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Does payer type -- commercial insurance or Medicare -- affect the use of low-value care?

February 22, 2017

In a first-of-its-kind national study, researchers from The Dartmouth Institute for Health Policy and Clinical Practice examined the connection between payer type and low-value care to determine what effect insurance design (commercial insurance vs. Medicare) may have on medical overuse and waste. For most providers and services, the profit margins for delivering care to commercially insured patients are higher so the incentives to recommend services are stronger (all else being equal). However, in a paper recently published in Health Services Research, the researchers speculated that overuse may be more prevalent in the older Medicare population as this group has more contact with the health care system.

To better understand the association between reimbursement and the use of low-value care, the researchers compared the use of seven medical services identified as low-value services by the Choosing Wisely initiative: early imaging for back pain, Vitamin D screening, cervical cancer screening over age 65, prescription opioid use for migraines, cardiac testing in asymptomatic patients, short-interval repeat bone densitometry (DXA), pre-operative carding testing for low-risk surgery, and a composite of these. Launched by the American Board of Internal Medicine (ABIM) in 2012, the aim of the Choosing Wisely initiative is to improve health care quality and identify low-value care (the provision of a service that has little or no clinical benefit, or one that carries a risk of harm that outweighs its potential benefits).

The research team used claims data from the Health Care Cost Institute (HCCI) as well as Medicare administrative data from 2009-2011 and compared the data at both the national and Hospital Referral Region (HRR) level.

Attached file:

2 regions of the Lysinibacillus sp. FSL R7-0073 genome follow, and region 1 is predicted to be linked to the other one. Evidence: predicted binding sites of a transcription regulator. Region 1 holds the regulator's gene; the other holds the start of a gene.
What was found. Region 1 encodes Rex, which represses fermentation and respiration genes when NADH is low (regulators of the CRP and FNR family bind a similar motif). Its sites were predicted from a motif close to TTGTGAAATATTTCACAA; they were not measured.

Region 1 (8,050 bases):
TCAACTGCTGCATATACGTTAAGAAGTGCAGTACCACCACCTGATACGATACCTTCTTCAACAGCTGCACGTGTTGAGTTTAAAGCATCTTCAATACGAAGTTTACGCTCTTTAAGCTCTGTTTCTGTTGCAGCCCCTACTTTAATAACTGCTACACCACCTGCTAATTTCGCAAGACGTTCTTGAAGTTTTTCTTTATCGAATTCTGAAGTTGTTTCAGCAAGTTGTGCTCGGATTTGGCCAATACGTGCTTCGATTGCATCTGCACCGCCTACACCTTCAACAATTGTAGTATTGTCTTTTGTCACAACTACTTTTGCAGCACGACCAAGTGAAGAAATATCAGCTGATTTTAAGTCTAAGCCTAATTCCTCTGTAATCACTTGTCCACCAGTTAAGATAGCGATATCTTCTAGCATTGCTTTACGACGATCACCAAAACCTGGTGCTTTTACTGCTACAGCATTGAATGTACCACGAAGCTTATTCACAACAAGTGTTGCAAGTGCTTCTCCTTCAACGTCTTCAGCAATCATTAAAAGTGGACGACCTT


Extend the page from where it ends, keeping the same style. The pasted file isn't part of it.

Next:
Among their key findings:
  • The tendency to deliver or avoid low-value care appears largely independent of payer type (Medicare or commercial) and patient population attributes. (Researchers note that the finding suggests that either the difference in anticipated reimbursement is unimportant to providers or that they are "unwilling or unable to discriminate by payer type at the point of care.")

  • Regions with a high specialist to primary care ratio have more overuse.

  • Some Hospital Referral Regions may deliver more overuse either as a direct result of higher physician group competition or as an indirect result (more competition results in more fragmentation and redundancy).

  • The use of the seven low-value services remained relatively consistent over time. However, Vitamin D screening increased substantially during the study period (perhaps as a result of increased public awareness and the promotion of Vitamin D deficiency as a medical concern). In contrast, the use of cervical cancer screening in the over 65 population decreased substantially.

  • The rate of prescription of opioids for migraine patients is similar in both commercially insured and Medicare populations, but is much more commonly provided than the other Choosing Wisely services examined in the study. (*The study's authors note that study data may not reflect the slight decline in prescription opioid use in response to growing concerns over opioid abuse.)

  • Finally, the study found that the use of low-value services in both payer types was greater among HRRs with higher proportions of black patients. The researchers note that their finding suggests a concerning "potential for double jeopardy in health services receipt among black Americans."

In light of their finding that the use of low-value does not appear tied to payer type, the researchers state that provider systems are likely "better equipped" than payers to identify locally acceptable versions of the Choosing Wisely recommendations and to leverage available resources to bring about "meaningful practice changes."

To read the full study:

The Dartmouth Institute for Health Policy & Clinical Practice

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